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“President’s Second Term Prescription: Poison Pill Politics” By Clark S. Judge

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The weekly column from Clark Judge

President’s Second Term Prescription: Poison Pill Politics
By Clark S. Judge, managing director, White House Writers Group, Inc.; chairman, Pacific Research Institute posted a home page story this evening that began, “President Obama pinned the blame on Republicans Tuesday for looming spending cuts that may be triggered by what was originally a White House proposal….”

Well, duh.

Hasn’t staging one deadlock after another been the Obama White House’s transparent game plan since Day One of Term Two?

Wasn’t that incredible inaugural address – the most radical second term curtain raiser since FDR’s in 1937 – a signal that times of turbulence were on the administration’s agenda?

Don’t seek common ground, as Bill Clinton, Ronald Reagan and, yes, George W. Bush did at the start of their second terms.  No.  Seek a climate of confrontation, then blame it on the Congressional GOP.

It is all so easy, this White House strategy.

Offer to talk, but plant a poison pill in every proposal.

Maybe that pill is the insistence on more taxes after the GOP gave at the fiscal cliff.

Maybe it’s the president telling John Boehner that the nation has no spending problem — saying this when deficits are running a trillion dollars a year and, according to multiple media reports, much of the world is counting the days before the United States has borrowed itself into insignificance.

Maybe it is leaking the president’s immigration program so it can blow like a hurricane across the political landscape at just the time that a bipartisan Congressional immigration proposal, like a newborn colt, is struggling to rise on wobbly legs.

Oh, wait, that’s right; distributing the draft plan all through the administration was not a leak.  My, oh, my, did it land in the hands of reporters?  I cannot imagine how.

The point is, that somehow, some way, the president and his staff always find a way to make deals that could work, not work.

Over the weekend, Senator Rand Paul was interviewed on one of the Sunday morning shows. Senator Paul is comparatively new to Washington and in policy debates a tough cookie.  But clearly he understands that there is a way to get things done when you have a large collection of tough and committed men and women, each with his or her own constituencies and convictions.  He told the interviewer, “This is not the way things are done,” meaning you cannot bring people together to pass legislation operating in the manner the president and his team are operating.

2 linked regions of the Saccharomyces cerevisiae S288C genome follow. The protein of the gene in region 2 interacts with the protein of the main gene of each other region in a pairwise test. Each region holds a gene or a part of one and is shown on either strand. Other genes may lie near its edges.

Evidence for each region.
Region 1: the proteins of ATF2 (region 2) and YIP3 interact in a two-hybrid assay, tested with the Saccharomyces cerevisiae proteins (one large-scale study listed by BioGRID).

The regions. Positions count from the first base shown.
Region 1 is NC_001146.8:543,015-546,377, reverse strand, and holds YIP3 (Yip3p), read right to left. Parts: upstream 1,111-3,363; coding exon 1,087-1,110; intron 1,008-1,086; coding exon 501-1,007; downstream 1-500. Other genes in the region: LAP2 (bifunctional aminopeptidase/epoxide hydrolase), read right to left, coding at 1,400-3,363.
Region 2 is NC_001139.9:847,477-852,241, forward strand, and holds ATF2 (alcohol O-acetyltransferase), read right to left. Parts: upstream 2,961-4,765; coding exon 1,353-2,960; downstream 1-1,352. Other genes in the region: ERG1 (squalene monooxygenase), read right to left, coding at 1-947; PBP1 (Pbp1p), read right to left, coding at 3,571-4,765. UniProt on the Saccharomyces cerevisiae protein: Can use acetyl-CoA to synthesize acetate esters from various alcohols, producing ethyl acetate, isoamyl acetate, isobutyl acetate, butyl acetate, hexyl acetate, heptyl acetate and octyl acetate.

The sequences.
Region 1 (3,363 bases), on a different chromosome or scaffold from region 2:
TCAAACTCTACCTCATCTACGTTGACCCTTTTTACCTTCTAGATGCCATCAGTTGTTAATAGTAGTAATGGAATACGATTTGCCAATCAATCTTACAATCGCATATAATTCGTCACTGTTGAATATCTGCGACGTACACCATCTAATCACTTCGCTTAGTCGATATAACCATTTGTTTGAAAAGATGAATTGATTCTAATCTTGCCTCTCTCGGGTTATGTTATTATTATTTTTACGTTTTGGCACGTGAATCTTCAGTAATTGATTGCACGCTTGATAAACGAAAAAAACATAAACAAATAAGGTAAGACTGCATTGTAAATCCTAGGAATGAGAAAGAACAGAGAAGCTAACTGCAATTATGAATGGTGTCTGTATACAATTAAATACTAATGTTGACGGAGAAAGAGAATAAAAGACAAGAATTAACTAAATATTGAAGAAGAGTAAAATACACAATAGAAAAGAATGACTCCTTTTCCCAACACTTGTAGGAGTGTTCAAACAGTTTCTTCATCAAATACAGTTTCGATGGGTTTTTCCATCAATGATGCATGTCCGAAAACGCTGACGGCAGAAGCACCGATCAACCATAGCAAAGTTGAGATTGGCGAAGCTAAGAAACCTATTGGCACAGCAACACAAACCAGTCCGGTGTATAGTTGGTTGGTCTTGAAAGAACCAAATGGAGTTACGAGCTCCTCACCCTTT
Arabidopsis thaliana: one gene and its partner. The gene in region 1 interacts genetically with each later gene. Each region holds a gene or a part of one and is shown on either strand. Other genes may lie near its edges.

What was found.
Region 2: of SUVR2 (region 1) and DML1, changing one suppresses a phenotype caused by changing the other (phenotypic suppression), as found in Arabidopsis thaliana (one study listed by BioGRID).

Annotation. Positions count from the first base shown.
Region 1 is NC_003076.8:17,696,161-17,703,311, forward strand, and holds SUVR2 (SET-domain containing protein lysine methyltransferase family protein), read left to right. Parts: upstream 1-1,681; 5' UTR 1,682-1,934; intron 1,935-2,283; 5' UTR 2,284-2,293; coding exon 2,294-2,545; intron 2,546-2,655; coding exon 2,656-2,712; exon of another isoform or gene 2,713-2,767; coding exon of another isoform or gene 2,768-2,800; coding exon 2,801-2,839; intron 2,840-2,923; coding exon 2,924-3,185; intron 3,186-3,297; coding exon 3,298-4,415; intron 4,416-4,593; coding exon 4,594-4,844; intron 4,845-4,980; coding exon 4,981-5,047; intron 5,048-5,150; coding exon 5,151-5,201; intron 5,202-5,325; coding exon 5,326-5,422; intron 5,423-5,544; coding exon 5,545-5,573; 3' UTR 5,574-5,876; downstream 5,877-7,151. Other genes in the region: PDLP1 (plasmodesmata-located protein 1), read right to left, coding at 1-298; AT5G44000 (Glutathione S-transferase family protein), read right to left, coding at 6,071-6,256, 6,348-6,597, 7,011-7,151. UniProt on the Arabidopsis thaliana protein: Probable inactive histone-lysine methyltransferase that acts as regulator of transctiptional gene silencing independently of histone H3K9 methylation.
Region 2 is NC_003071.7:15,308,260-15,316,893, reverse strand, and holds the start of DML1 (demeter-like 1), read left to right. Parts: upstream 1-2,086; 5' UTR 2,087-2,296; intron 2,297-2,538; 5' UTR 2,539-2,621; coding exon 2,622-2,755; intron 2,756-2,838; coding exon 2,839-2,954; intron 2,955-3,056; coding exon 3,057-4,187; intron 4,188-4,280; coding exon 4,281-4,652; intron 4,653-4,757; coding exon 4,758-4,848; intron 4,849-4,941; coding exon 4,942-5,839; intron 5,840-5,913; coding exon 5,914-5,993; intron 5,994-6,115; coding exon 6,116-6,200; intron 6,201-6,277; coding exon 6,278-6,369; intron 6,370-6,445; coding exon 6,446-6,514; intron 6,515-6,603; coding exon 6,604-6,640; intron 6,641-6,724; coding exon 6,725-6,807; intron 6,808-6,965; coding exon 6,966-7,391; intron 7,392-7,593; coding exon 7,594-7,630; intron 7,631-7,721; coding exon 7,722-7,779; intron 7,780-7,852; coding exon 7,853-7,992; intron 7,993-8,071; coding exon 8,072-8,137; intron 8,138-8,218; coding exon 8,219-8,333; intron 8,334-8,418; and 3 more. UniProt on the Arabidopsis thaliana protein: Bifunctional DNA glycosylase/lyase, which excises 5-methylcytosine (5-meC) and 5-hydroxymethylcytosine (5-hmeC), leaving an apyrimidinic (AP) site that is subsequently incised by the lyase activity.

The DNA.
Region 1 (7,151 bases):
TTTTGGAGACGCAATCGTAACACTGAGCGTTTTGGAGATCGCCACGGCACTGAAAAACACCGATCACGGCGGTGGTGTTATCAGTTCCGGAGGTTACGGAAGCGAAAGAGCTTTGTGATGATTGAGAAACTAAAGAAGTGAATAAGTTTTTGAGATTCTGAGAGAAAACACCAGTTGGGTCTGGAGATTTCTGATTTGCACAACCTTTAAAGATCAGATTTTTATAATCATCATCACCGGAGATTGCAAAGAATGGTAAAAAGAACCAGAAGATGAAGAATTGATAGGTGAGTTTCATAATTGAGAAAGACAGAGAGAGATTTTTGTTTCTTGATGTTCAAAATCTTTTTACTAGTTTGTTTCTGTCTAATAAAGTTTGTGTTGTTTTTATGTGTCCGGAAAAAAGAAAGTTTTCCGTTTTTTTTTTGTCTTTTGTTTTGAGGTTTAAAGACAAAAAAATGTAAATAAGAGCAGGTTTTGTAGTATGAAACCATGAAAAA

By the way, recognizing that the opposition has convictions, too, is part of making things work in Washington. For despite what we hear, a man or woman of conviction in this capital city is not like Groucho Marx’s man of convictions.  You know: “I have convictions.  If you don’t like them, I have other convictions.”

So a successful president like Ronald Reagan spends time listening and flattering and telling laugh-out-loud stories to the crowd on Capitol Hill – and has a staff that more or less does the same.

To date, the Obama crowd has had a free ride with its legislative boorishness.  But I question if that will continue.

I gave a number of interviews in the days before and after the State of the Union address – newspapers, radio, TV, in other words, the circuit.  I made basically the same argument I am making here.  I expected push back.  You know, “But isn’t the atmosphere of confrontation the fault of Republican obstruction?”  And, yes, I got a little, but surprisingly little. And when I pointed out the president’s in-your-face history with Congressional Republicans, they backed off.

Still, I can’t help feeling it’s really a shame.  The nation could have had a broad bipartisan compromise on entitlement reform and maybe even discretionary spending restraint in the later Clinton years.  Bill’s narcissistic romp with Monica Lewinski killed that.  We might have had it under George W. Bush, too – but the War on Terror and the deteriorating situations in Iraq and Afghanistan ended any hope of Social Security or other domestic spending reforms.

And now we have a president who looks at spending that has reached a peacetime record 25 percent of GDP and says, it is not enough, not even close.  And blames the Republicans.

What do they say? God protects children, foolish drunks and the United States of American.  The way we’re going, we’ll need His hand.



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